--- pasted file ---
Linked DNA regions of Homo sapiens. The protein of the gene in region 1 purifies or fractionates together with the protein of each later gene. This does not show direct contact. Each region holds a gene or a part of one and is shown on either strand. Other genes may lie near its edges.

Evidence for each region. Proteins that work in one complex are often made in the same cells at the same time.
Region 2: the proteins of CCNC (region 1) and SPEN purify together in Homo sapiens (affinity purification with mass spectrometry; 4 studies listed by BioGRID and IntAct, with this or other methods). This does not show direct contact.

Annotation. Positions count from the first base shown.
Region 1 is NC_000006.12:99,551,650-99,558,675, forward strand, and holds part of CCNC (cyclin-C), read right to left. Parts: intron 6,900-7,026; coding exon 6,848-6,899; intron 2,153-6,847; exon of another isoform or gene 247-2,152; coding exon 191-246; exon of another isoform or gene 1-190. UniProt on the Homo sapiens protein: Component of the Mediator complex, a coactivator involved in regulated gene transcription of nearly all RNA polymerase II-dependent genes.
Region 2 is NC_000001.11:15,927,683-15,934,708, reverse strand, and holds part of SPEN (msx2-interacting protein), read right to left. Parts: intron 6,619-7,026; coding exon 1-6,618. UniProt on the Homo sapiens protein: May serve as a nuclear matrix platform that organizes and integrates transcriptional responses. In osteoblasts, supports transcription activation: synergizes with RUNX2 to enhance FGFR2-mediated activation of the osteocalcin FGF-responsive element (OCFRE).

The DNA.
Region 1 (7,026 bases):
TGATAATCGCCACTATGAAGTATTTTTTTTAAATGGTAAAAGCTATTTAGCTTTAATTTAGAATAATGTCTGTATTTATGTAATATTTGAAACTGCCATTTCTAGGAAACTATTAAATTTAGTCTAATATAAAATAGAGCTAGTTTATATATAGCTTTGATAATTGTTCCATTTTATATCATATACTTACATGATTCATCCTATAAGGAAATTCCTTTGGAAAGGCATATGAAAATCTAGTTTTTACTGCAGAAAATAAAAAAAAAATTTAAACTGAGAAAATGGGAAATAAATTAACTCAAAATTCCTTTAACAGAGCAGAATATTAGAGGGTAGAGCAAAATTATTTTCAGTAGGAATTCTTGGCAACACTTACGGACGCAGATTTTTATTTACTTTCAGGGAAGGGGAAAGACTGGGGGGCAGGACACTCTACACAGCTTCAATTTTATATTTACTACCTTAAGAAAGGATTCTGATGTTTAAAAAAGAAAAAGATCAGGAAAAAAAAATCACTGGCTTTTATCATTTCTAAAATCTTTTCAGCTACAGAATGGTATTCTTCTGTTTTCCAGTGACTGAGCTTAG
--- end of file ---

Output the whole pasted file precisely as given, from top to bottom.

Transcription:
Linked DNA regions of Homo sapiens. The protein of the gene in region 1 purifies or fractionates together with the protein of each later gene. This does not show direct contact. Each region holds a gene or a part of one and is shown on either strand. Other genes may lie near its edges.

Evidence for each region. Proteins that work in one complex are often made in the same cells at the same time.
Region 2: the proteins of CCNC (region 1) and SPEN purify together in Homo sapiens (affinity purification with mass spectrometry; 4 studies listed by BioGRID and IntAct, with this or other methods). This does not show direct contact.

Annotation. Positions count from the first base shown.
Region 1 is NC_000006.12:99,551,650-99,558,675, forward strand, and holds part of CCNC (cyclin-C), read right to left. Parts: intron 6,900-7,026; coding exon 6,848-6,899; intron 2,153-6,847; exon of another isoform or gene 247-2,152; coding exon 191-246; exon of another isoform or gene 1-190. UniProt on the Homo sapiens protein: Component of the Mediator complex, a coactivator involved in regulated gene transcription of nearly all RNA polymerase II-dependent genes.
Region 2 is NC_000001.11:15,927,683-15,934,708, reverse strand, and holds part of SPEN (msx2-interacting protein), read right to left. Parts: intron 6,619-7,026; coding exon 1-6,618. UniProt on the Homo sapiens protein: May serve as a nuclear matrix platform that organizes and integrates transcriptional responses. In osteoblasts, supports transcription activation: synergizes with RUNX2 to enhance FGFR2-mediated activation of the osteocalcin FGF-responsive element (OCFRE).

The DNA.
Region 1 (7,026 bases):
TGATAATCGCCACTATGAAGTATTTTTTTTAAATGGTAAAAGCTATTTAGCTTTAATTTAGAATAATGTCTGTATTTATGTAATATTTGAAACTGCCATTTCTAGGAAACTATTAAATTTAGTCTAATATAAAATAGAGCTAGTTTATATATAGCTTTGATAATTGTTCCATTTTATATCATATACTTACATGATTCATCCTATAAGGAAATTCCTTTGGAAAGGCATATGAAAATCTAGTTTTTACTGCAGAAAATAAAAAAAAAATTTAAACTGAGAAAATGGGAAATAAATTAACTCAAAATTCCTTTAACAGAGCAGAATATTAGAGGGTAGAGCAAAATTATTTTCAGTAGGAATTCTTGGCAACACTTACGGACGCAGATTTTTATTTACTTTCAGGGAAGGGGAAAGACTGGGGGGCAGGACACTCTACACAGCTTCAATTTTATATTTACTACCTTAAGAAAGGATTCTGATGTTTAAAAAAGAAAAAGATCAGGAAAAAAAAATCACTGGCTTTTATCATTTCTAAAATCTTTTCAGCTACAGAATGGTATTCTTCTGTTTTCCAGTGACTGAGCTTAG